By Niamh Cullen
At the moment, I’m working my way through three books; two novels and a sort of history book.
Last week, I started reading Portugese novelist Jose Saramago’s Seeing. I had already read two of his novels a few years ago; Blindness and The Year of the Death of Ricardo Reis. The first a fable about the effect a plague of blindness has on an unnamed modern city and the second a melancholic wander through the streets of 1930s Lisbon in the lead up to war, they both impressed me in different ways. On hearing of the death of Saramago – winner of the Nobel Prize for Literature in 1998 – late last month, I set out to read Seeing, his 2004 sequel to Blindness. More about that should hopefully follow soon.
Since I left my copy of Seeing in work over the weekend, I’ve also started to read Joseph O’Connor’s new novel, Ghost Light. Set in Dublin at the turn of the century, the novel explores playwright J.M. Synge’s affair with actress Molly Allgood, who was apparently the inspiration behind the character of Pegeen Mike in the Playboy of the Western World. Offering an irreverent and colourful look at the world of the Abbey Theatre – whose founders and early writers Yeats, Lady Gregory, Synge and others are usually treated with too much reverence – it’s proving to be very good so far.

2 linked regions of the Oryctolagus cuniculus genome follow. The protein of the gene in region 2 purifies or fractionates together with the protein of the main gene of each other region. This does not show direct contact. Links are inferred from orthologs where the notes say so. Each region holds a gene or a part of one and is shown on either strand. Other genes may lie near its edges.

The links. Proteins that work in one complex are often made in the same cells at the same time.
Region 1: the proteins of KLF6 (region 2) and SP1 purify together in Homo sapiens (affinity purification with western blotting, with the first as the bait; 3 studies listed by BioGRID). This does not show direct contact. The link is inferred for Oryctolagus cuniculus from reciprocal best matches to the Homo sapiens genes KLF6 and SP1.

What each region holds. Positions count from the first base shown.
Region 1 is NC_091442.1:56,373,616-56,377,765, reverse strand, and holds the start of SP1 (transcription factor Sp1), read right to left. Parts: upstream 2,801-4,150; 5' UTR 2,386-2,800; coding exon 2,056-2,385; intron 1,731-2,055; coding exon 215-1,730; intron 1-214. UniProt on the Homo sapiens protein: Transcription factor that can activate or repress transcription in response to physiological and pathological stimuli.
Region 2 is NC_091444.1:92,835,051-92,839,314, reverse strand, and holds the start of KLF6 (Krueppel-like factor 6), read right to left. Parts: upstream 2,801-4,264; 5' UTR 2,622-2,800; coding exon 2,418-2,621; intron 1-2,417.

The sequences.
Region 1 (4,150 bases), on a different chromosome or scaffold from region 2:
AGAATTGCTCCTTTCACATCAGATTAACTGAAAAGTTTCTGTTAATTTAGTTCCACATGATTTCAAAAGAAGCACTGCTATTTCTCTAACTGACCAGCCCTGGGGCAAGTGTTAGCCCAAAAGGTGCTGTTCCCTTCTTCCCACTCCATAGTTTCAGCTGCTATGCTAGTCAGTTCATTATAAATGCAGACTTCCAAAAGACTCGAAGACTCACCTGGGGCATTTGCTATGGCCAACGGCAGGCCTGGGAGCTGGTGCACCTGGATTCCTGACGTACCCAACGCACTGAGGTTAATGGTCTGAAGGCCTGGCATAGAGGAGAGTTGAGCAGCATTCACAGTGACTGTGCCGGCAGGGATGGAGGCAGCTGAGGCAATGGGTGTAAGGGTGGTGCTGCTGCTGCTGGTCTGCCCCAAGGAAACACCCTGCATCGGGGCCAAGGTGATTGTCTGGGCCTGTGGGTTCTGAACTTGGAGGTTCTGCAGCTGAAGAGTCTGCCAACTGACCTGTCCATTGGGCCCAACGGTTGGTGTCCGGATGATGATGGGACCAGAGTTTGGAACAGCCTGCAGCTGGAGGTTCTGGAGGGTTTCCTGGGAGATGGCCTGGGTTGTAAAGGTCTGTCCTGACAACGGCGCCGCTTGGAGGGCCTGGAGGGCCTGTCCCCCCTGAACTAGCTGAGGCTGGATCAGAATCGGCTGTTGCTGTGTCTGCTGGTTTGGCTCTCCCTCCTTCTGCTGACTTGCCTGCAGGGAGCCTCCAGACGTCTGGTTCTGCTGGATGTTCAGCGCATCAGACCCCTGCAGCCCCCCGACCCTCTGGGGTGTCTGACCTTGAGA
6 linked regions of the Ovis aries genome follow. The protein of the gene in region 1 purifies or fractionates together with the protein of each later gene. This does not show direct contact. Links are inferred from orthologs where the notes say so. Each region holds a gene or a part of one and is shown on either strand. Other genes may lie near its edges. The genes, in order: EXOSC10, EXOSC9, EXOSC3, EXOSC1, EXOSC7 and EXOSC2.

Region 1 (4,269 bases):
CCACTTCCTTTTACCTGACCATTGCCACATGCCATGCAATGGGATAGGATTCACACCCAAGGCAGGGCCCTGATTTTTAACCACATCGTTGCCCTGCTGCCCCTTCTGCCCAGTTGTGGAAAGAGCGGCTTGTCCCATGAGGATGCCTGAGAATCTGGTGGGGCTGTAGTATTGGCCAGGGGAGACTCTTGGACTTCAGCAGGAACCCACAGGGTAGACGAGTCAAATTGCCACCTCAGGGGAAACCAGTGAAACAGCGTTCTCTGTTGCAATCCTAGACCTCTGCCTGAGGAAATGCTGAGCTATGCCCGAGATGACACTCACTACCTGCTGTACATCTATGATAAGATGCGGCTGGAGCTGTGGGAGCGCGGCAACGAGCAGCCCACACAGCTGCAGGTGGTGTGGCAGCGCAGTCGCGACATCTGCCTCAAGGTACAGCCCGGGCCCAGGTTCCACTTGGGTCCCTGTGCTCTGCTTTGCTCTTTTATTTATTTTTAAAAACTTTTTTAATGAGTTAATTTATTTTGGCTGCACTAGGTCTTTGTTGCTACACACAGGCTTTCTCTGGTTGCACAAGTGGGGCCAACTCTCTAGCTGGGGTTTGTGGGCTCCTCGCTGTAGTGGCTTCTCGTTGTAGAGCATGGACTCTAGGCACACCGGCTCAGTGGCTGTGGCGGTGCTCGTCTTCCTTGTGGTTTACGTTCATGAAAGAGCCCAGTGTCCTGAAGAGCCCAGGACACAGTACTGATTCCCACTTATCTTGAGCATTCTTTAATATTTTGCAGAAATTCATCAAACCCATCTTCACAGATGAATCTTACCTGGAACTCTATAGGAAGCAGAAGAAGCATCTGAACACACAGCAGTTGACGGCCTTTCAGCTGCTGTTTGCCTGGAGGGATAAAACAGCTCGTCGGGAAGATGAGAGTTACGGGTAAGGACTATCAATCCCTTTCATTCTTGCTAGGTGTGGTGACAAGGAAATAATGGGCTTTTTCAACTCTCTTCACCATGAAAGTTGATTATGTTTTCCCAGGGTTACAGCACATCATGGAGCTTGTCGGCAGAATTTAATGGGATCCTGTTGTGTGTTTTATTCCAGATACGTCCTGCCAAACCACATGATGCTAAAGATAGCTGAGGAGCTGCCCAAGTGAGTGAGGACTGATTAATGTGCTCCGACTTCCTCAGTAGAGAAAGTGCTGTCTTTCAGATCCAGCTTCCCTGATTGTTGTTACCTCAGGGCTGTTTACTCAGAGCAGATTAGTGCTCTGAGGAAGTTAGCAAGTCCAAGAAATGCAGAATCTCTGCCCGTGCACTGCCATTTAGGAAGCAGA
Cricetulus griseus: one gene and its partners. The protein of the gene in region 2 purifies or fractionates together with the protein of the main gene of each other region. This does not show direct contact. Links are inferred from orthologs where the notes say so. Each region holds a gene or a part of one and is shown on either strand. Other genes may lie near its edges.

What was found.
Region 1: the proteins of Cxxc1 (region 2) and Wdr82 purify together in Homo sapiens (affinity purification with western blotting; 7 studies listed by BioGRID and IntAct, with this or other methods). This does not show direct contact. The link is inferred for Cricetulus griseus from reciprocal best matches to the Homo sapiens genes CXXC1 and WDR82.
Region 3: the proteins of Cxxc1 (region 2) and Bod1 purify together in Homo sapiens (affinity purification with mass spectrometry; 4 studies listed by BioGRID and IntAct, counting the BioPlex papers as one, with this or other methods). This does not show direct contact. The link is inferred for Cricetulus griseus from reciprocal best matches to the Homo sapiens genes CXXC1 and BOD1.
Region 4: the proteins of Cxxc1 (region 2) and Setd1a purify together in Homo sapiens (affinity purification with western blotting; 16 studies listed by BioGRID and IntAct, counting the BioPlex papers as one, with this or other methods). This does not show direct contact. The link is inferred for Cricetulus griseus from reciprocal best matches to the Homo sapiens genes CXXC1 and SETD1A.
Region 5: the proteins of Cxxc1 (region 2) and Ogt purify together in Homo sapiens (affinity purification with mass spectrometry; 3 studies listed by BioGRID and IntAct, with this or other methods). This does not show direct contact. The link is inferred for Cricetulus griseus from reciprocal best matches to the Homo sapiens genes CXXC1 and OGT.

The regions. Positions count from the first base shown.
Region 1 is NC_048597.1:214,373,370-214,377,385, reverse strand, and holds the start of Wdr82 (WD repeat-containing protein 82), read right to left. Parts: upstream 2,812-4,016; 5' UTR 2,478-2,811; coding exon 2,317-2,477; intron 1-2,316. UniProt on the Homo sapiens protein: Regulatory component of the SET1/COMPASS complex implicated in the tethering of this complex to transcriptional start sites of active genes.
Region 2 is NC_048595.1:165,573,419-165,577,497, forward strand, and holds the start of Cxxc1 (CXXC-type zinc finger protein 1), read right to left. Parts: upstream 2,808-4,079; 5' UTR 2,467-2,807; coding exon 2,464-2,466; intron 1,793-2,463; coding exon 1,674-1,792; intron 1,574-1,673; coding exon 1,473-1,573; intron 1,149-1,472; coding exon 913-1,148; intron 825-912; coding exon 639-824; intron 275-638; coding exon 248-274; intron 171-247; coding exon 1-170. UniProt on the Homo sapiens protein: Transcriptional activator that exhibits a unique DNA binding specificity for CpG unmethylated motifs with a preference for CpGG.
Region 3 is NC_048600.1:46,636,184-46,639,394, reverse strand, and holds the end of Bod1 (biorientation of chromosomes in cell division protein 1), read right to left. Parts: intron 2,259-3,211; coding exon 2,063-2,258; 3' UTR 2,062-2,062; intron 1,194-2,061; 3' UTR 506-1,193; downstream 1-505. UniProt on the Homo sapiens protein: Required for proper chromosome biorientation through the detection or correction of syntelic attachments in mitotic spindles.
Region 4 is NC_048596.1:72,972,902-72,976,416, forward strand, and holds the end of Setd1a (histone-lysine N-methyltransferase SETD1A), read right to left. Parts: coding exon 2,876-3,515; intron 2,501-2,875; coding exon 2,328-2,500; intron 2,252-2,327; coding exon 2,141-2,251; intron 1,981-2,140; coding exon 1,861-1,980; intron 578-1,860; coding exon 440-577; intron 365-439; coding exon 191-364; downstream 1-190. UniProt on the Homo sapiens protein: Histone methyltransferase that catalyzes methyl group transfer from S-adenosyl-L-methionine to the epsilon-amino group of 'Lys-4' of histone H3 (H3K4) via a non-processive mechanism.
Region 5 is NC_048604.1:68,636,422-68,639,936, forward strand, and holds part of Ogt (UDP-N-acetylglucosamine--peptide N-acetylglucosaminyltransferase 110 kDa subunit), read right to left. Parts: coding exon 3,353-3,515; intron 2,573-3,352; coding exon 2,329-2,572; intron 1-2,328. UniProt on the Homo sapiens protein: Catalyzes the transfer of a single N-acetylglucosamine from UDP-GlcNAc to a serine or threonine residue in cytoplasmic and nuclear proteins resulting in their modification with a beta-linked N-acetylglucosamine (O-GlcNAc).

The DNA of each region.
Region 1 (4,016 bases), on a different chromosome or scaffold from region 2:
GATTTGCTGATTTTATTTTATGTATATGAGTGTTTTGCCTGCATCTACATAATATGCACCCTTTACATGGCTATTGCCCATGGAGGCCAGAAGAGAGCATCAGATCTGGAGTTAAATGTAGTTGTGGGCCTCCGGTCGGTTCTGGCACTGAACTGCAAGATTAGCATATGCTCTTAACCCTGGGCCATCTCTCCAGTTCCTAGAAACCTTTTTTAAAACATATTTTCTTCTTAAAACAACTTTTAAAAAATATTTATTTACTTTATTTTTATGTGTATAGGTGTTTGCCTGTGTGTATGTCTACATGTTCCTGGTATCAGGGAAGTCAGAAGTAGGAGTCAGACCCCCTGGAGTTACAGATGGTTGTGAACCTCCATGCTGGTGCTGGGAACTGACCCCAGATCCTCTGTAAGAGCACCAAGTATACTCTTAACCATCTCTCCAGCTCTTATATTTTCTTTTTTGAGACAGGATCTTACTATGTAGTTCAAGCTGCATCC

The sort-of-history-book I’m reading is a volume of oral histories, collected by Italian historian Nuto Revelli in the 1970s. After conducting hundreds of interviews with Italian peasants of all ages based in rural Piedmont, in the north-west of Italy, Revelli pieced them together to form the excellent ‘The World of the Defeated’ (Il Mondo dei vinti; unfortunately there doesn’t seem to be an English translation). Collectively, the many stories gathered here narrate the transformation of this remote and rural region from an area characterised by poverty, lack of education and endless heavy labour, but with a strong sense of tradition and community, to one which is severely depopulated – it is only the elderly who still live in many of the remote mountain villages, as the younger generations are no longer willing to endure the poverty and hardship of subsistence farming and have sought work in the nearby factories instead. Beautifully compiled and introduced by Revelli, it makes for a slightly depressing read, as it is hard to tell whether life was worse for the rural Piedmontese before or after the industrial take off of the late 1950s offered the young people a way out of their poverty trap. Since the book was published in the 1970s, I also wonder what has changed; has tourism, possibly skiing for example, been able to revitalise any of these mountain villages?
Well, this is my reading for the week; the list a little more crowded than usual. What are you reading at the moment? Please share your suggestions below, so that we can create our own Little Review database of book recommendations. The books can be about anything of course, and of any genre; just as long as you found them interesting…